kae's site: datatables

The datatable function maintains (creates, destroys, modifies, etc) a flat-file database kept in the data directory.


The original function was written by myself, but a lot of work was donated by Douglas Hurst, particularly on accessibility, and source cleanup.

The Basics

The great power of this function is in it's simplicity of use - the most basic method to create a fully functional database using this is to simply place the function file in your main directory, create a data directory with full write permissions, and then simply call the function from within a php file. Here, for example, is an extremely simple source-file:

<? include("../../../../programming/datatables/kverens_subdomain/datatable.functions.txt"); datatable("test1","name|address|phone number"); ?>

This file can be seen in action here.

The above call creates a database that can be edited, appended, deleted, et cetera, by anyone. Note that the field names are separated by the symbol '|'.

The datatable() call has three parameters.

  1. The first is the filename to read/write from/to (the data file)
  2. The second is the field information so the table knows what to describe each piece of data as.
  3. The third parameter (optional) gives you the option to allow or disallow edits.

If you wanted to create something like a guestbook, you would not want people to go in and edit already entered data, so you could take out that ability by using the third parameter.

Parameter 3

optiondescriptionallowed valuesdefault
addallows new data to be entered'yes','no''yes'
editallows existing data to be edited'yes','no''yes'
deleteallows existing data to be deleted'yes','no''yes'
recordsnumber of records displayed per pagea number20

If you merely wanted to display the data, and not allow other people to edit it, then you just turn off the editable options:

<? include("../../../../programming/datatables/kverens_subdomain/datatable.functions.txt"); datatable("test1","name|address|phone number","edit=no|add=no|delete=no"); ?>

An example of the above can be seen here.

The table as is is very plain. If you wanted to spruce it up a bit, you can change the Parameter 2 settings.

Each field mentioned in the parameter is defined as a group of strings separated by the '|' character.

To stick to the basics, you can use just about any character but the '|' and '=' characters. If no '=' is found, then the name of the field is the entire field string. As soon as you put a '=' in, though, you follow these rules:

Field strings can be broken down to more options. The options are delimited by the ',' character, and each option is a pair of words separated by a '='. The left word is the name of the option, and the right word is the value.

Parameter 2

optiondescriptionallowed valuesdefault
nameThe name allocated to the field. This is displayed to the reader, so make it obvious.Anything, reallyThe entire field string
bgcolorbackground color of the table cells of that fieldany valid RGB colornone
textcolortext color for the table cellsany valid RGB colornone

An example of the test database formatted with different colours is:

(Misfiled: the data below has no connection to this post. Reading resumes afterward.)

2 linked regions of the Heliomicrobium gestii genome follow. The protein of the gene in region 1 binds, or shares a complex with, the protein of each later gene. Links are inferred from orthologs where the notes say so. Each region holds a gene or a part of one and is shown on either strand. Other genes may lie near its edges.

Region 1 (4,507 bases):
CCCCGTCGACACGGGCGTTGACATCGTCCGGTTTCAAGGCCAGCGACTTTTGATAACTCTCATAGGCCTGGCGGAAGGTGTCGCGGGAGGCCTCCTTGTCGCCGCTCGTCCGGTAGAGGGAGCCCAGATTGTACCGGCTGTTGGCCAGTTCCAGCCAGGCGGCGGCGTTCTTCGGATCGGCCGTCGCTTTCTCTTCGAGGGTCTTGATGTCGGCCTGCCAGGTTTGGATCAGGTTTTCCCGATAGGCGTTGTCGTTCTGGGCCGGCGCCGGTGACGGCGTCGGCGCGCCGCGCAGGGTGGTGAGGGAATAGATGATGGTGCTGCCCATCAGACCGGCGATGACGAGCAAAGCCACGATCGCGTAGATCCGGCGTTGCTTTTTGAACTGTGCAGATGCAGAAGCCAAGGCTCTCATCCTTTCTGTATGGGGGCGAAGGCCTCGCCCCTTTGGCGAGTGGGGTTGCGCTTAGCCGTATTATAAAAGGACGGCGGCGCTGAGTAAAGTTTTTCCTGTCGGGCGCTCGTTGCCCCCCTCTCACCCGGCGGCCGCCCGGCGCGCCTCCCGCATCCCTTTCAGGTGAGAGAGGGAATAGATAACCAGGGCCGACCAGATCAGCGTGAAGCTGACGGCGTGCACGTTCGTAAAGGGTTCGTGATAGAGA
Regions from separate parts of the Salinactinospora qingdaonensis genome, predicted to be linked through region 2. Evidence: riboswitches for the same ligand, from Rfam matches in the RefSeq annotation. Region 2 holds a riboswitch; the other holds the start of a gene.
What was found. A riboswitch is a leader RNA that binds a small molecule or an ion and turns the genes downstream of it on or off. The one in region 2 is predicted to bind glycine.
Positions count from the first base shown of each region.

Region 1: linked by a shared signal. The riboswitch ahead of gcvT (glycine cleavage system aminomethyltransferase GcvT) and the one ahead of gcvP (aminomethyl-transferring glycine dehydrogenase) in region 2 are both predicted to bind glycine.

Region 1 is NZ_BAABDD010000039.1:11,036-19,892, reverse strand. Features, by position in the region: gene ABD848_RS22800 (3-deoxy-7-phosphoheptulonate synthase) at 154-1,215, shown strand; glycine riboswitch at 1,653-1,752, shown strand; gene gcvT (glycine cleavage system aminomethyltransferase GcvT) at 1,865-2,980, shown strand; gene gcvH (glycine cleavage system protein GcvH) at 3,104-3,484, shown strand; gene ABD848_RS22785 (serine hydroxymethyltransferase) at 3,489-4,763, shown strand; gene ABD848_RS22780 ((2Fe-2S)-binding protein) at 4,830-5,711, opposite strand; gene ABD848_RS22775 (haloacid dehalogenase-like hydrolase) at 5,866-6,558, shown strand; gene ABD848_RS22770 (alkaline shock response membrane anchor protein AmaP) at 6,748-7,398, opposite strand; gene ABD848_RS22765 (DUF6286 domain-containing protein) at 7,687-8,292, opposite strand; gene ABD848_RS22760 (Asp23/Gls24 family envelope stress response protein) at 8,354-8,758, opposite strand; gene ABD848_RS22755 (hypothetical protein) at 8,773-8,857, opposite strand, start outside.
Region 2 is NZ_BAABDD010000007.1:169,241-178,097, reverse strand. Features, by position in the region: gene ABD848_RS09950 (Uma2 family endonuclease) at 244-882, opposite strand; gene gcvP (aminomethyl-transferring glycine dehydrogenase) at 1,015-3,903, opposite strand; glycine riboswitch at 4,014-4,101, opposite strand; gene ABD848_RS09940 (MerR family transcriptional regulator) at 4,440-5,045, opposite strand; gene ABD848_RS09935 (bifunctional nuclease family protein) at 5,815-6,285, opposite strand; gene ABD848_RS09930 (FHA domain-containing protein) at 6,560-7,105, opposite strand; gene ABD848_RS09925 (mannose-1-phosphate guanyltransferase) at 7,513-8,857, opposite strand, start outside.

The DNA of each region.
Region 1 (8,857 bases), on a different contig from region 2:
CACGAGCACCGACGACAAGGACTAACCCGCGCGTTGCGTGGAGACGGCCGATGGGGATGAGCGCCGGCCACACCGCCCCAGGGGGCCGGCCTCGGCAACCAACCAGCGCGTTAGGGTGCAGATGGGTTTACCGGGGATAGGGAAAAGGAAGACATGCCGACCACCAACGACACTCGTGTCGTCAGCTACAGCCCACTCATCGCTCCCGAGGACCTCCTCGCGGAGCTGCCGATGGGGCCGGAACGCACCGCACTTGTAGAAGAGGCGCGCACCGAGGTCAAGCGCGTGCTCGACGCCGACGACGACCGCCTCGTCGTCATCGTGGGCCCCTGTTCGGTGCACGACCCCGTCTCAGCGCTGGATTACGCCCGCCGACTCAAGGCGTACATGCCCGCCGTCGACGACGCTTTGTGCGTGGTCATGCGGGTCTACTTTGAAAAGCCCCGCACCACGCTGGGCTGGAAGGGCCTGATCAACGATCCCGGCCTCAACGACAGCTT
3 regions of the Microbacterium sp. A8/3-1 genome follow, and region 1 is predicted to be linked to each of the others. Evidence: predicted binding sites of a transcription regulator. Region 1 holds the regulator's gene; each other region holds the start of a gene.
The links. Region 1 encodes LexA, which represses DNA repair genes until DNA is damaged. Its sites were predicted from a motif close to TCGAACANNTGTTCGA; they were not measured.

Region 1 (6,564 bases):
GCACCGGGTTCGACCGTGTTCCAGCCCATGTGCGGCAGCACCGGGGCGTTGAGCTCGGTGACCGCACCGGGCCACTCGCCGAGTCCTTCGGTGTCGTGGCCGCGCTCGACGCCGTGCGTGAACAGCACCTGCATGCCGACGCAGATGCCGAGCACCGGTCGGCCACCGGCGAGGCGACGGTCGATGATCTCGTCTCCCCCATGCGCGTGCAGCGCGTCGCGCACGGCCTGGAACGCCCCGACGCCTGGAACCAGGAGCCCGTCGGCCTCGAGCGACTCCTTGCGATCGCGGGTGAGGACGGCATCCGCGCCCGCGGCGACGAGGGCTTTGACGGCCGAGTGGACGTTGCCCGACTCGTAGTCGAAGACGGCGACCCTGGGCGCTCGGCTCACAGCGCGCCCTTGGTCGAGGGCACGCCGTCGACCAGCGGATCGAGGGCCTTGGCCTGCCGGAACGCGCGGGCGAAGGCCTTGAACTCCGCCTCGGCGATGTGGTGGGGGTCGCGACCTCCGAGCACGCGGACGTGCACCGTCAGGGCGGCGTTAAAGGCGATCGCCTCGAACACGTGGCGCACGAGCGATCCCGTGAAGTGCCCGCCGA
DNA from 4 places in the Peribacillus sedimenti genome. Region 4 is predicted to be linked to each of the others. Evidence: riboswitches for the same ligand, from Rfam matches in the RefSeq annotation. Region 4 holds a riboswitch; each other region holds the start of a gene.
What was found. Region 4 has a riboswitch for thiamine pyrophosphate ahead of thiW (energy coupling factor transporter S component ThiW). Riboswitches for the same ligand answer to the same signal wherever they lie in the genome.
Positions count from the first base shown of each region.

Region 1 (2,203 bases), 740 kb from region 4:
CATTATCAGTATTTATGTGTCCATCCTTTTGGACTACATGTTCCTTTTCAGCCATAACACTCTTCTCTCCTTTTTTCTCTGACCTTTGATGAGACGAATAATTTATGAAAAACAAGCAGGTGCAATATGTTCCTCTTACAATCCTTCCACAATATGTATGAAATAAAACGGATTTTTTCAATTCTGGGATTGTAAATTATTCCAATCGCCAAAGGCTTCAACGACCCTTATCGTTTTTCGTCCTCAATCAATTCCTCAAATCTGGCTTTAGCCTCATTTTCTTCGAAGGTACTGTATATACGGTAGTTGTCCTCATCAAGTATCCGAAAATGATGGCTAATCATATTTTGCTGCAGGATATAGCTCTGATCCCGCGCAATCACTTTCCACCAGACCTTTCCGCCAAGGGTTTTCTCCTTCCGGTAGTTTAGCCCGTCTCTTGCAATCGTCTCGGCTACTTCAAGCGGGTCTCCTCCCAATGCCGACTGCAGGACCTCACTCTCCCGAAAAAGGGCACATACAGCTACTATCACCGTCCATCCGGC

"name=name,bgcolor=#000000,textcolor=#FFFF00|name=address,bgcolor=#808080|phone number",

An example of the above can be found here.

..and an editable example of the above can be found here.

The inline styling options of parameter 2 may be dropped, as CSS is a cleaner method to do it.


The datatable, once displayed, has these ids associated with it:

Also, there are classes created for the datatable.

With a bit of experience in CSS, you can affect the datatable's appearance without messing with the sourcecode.


Please check this page regularly, to make sure you are using the most up to dat version of the function.


"next page" and "prev page" links given ids, so you can style them as you wish. See here for an example, or here for another, or here for yet another.


"next page" and "prev page" links added, as well as a link back to this page, so viewers of your own datatable creations can learn how to make their own.


Douglas has been busy again, and the datatable is now listed in reverse (newest items on top), with the add entry box on top, and with tab indexing. I was mentioning some of these, but before I had a chance to do them, he had them done! Enjoy.


Douglas Hurst, of Hurst Consulting & Design mailed me an accessibility update to the code. Mostly, it involved inclusion of label elements, and a grouping of the form elements using fieldset and legend elements. Thanks, Douglas. The only changes I have made is to remove the word "guestbook" (this script is used for other purposes as well - an example), and the addition of a surrounding div to aid in styling using CSS.


I added another Parameter 2 option - "type", which says whether a field is "text", "url", or "email", which affects how data is seen in non-edit mode. If it's "text", it prints out as normal. If it's "url", an HREF element is built up to point to that URL. If it's "email", another HREF is built, this time with "mailto:" prepended to the address. This added functionality does not check for errors (people not putting full HTTP addresses, for example) - if this is a problem, please mail me and I'll get down on my lazy butt and do it.

Please send any comments about these pages to kverens@contactjuggling.org